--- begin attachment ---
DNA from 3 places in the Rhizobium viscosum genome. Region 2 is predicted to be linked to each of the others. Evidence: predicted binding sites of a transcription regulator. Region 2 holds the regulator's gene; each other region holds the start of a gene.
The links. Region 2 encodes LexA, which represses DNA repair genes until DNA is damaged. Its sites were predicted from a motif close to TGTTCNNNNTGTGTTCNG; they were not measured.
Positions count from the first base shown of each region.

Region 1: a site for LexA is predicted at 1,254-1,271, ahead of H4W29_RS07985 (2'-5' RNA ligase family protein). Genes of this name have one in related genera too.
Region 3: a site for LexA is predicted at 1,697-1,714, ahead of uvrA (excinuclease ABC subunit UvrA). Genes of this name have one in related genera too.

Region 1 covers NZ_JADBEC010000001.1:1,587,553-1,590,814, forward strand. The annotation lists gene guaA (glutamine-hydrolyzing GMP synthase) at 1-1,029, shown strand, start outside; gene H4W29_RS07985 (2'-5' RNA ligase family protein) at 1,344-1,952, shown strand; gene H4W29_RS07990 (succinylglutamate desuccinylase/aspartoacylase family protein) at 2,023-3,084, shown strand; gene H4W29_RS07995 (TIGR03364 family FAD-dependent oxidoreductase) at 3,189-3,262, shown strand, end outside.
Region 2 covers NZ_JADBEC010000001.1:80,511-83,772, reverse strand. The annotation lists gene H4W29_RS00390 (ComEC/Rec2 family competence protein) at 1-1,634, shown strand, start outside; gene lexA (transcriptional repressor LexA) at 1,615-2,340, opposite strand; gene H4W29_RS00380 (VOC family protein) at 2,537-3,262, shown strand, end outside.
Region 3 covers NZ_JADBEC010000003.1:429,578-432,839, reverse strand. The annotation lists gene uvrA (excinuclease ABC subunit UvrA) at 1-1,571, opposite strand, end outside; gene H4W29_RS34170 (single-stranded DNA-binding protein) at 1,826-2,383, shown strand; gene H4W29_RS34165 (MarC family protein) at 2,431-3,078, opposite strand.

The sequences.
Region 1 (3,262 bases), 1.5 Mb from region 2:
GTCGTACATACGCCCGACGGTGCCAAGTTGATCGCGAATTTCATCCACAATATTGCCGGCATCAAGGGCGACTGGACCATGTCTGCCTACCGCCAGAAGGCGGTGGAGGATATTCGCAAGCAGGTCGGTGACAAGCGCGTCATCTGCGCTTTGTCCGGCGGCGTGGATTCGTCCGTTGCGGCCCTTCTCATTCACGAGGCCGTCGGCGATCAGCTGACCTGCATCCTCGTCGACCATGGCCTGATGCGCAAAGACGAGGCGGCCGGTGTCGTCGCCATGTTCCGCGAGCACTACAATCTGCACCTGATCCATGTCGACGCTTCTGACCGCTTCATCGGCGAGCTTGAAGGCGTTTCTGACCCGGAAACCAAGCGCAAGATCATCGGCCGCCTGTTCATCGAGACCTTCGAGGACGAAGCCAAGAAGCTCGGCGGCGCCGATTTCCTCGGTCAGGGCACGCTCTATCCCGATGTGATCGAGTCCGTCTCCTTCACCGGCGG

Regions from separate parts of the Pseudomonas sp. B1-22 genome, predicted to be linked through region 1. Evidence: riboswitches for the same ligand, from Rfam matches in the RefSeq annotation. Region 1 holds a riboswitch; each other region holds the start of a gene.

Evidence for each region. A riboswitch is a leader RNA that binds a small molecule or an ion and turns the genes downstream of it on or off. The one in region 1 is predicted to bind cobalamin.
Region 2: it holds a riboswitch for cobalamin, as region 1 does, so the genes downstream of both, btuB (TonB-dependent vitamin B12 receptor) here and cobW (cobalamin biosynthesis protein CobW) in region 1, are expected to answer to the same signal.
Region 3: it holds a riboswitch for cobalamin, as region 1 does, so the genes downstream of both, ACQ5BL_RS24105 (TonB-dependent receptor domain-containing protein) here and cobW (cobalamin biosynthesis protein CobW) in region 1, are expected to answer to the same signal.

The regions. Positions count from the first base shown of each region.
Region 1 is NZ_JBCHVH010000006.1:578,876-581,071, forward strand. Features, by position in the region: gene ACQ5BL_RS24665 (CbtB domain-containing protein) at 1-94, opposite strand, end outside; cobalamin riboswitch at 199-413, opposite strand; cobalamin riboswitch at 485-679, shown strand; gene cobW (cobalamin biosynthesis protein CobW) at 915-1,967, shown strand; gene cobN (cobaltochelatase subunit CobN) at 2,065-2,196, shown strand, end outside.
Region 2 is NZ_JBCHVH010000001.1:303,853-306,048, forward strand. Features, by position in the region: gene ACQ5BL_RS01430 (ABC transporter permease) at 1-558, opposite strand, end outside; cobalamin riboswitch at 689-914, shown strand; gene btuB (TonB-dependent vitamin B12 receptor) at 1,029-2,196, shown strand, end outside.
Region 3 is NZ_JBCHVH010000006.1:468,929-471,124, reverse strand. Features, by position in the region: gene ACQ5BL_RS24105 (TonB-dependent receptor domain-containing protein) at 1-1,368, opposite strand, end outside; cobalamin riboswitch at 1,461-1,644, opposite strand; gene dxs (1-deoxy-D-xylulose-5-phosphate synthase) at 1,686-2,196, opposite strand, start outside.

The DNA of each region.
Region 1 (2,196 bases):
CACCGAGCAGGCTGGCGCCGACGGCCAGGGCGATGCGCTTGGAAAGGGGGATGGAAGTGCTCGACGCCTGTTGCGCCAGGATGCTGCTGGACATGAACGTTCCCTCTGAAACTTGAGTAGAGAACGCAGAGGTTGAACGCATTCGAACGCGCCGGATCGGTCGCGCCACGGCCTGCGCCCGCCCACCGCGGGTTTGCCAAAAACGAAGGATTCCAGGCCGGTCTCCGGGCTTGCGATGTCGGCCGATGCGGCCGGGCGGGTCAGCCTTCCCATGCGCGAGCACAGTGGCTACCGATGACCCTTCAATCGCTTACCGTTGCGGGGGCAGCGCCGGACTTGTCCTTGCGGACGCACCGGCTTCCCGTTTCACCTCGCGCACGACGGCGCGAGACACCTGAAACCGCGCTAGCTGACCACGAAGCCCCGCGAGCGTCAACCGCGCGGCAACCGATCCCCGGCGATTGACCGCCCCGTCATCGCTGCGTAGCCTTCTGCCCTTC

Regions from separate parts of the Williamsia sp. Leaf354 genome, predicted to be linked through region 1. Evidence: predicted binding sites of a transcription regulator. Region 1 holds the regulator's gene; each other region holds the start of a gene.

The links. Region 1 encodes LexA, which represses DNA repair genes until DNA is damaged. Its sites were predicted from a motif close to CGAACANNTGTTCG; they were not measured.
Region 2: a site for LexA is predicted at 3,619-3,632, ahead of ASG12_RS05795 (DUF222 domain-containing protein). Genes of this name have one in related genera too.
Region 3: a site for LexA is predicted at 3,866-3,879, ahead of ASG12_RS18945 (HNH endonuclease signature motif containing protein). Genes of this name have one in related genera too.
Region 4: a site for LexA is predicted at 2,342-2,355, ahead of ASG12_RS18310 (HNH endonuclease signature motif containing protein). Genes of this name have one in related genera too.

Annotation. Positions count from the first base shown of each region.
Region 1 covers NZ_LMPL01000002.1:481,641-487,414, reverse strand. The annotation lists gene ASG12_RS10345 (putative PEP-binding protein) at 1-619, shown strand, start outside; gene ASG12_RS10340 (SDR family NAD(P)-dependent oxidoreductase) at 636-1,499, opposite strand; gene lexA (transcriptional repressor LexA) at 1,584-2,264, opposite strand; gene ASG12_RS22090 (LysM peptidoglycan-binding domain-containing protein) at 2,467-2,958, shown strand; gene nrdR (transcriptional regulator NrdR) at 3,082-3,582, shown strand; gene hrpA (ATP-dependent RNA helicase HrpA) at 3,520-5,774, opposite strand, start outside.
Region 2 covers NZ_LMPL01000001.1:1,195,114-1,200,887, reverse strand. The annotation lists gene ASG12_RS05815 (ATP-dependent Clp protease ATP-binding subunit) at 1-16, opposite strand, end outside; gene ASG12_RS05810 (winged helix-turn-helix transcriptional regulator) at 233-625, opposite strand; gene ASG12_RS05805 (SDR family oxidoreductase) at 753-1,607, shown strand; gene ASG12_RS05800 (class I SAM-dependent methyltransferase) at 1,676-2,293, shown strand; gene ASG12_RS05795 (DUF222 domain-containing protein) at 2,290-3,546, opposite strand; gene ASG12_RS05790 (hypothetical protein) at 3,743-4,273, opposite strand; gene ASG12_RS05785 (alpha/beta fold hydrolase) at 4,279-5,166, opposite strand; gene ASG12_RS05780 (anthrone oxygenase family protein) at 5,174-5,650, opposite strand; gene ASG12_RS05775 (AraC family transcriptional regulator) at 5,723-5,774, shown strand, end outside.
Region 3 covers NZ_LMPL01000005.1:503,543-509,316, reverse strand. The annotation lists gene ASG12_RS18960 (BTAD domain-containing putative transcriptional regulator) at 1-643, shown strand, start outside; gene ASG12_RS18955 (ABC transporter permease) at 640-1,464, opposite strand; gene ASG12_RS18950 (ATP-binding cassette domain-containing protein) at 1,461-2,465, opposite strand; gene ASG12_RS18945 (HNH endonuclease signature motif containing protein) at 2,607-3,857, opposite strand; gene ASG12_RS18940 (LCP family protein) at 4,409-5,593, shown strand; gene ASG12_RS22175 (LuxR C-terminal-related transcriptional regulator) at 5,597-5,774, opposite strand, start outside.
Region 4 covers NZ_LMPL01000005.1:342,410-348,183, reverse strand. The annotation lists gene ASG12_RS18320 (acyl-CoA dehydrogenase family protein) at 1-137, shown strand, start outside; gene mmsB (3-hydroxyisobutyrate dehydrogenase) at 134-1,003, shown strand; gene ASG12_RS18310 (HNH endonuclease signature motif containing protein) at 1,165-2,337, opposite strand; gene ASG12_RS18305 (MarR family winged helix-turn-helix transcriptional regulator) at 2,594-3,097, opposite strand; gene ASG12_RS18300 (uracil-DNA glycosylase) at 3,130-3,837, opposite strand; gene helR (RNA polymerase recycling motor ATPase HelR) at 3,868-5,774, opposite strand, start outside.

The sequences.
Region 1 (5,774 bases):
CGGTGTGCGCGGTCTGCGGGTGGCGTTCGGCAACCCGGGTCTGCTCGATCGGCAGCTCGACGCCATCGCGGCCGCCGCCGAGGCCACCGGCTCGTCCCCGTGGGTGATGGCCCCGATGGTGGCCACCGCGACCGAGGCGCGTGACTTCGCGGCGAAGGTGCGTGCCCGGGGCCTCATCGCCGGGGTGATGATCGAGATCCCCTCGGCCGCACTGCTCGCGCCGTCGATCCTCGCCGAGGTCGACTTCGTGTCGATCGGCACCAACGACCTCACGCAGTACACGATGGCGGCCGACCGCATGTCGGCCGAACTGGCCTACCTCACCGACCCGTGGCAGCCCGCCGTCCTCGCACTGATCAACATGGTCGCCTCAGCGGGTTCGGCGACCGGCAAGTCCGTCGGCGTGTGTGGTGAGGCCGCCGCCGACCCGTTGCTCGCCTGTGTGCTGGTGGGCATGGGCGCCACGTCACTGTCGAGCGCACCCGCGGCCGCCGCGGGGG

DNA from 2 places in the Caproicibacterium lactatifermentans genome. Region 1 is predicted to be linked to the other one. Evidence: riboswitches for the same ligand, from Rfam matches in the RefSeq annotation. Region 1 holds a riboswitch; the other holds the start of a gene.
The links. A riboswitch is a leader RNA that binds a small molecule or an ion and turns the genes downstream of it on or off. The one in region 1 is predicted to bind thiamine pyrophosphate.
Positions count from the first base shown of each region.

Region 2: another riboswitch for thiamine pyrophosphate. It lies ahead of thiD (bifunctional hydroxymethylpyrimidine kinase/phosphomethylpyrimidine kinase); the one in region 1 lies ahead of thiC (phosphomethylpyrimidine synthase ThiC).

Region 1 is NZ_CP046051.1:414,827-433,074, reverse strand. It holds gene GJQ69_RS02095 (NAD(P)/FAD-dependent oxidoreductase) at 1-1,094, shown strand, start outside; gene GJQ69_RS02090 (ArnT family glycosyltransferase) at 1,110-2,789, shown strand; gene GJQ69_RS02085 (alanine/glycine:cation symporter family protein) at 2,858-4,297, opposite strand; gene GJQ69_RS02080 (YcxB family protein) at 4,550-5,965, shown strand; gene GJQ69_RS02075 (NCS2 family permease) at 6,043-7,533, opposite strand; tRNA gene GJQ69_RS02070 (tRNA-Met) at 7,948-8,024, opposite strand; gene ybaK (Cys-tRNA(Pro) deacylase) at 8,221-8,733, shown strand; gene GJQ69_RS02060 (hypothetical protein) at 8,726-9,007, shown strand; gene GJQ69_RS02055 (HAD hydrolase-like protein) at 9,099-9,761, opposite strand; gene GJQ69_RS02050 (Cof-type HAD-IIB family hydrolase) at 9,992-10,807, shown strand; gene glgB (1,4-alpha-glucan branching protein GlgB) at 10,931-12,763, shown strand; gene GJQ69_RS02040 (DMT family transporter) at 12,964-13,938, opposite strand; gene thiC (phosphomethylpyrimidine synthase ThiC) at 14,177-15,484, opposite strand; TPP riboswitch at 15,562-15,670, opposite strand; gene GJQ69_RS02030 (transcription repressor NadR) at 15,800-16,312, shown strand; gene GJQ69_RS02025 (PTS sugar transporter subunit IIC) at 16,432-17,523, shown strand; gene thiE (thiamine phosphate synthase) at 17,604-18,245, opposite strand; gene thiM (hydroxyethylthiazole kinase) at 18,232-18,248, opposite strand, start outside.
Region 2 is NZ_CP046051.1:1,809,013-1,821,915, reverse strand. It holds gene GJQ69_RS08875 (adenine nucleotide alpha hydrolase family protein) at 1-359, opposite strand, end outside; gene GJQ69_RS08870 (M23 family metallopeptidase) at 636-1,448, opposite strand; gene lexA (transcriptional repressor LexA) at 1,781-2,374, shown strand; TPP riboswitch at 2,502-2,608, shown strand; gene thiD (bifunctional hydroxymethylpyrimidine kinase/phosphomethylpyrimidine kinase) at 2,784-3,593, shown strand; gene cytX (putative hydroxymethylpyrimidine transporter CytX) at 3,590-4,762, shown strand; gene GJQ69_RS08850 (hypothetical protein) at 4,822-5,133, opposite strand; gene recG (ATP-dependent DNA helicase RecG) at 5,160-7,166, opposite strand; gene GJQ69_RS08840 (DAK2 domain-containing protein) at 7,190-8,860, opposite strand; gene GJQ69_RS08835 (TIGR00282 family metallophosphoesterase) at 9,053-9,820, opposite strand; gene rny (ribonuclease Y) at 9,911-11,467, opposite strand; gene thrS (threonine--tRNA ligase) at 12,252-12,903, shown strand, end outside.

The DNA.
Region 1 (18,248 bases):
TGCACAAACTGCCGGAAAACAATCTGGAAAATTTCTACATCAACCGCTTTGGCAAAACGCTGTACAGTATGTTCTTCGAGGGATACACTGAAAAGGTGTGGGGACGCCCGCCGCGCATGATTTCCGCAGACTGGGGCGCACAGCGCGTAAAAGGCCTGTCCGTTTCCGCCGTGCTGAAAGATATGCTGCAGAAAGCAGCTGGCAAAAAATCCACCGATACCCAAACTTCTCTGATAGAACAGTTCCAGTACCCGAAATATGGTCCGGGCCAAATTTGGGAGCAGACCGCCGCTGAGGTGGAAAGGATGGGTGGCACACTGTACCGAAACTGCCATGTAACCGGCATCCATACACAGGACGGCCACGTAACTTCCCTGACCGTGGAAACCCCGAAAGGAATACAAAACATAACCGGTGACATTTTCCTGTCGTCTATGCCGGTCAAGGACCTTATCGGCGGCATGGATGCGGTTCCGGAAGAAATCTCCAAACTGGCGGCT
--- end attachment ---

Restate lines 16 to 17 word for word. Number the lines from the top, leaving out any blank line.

The regions. Positions count from the first base shown of each region.
Region 1 is NZ_JBCHVH010000006.1:578,876-581,071, forward strand. Features, by position in the region: gene ACQ5BL_RS24665 (CbtB domain-containing protein) at 1-94, opposite strand, end outside; cobalamin riboswitch at 199-413, opposite strand; cobalamin riboswitch at 485-679, shown strand; gene cobW (cobalamin biosynthesis protein CobW) at 915-1,967, shown strand; gene cobN (cobaltochelatase subunit CobN) at 2,065-2,196, shown strand, end outside.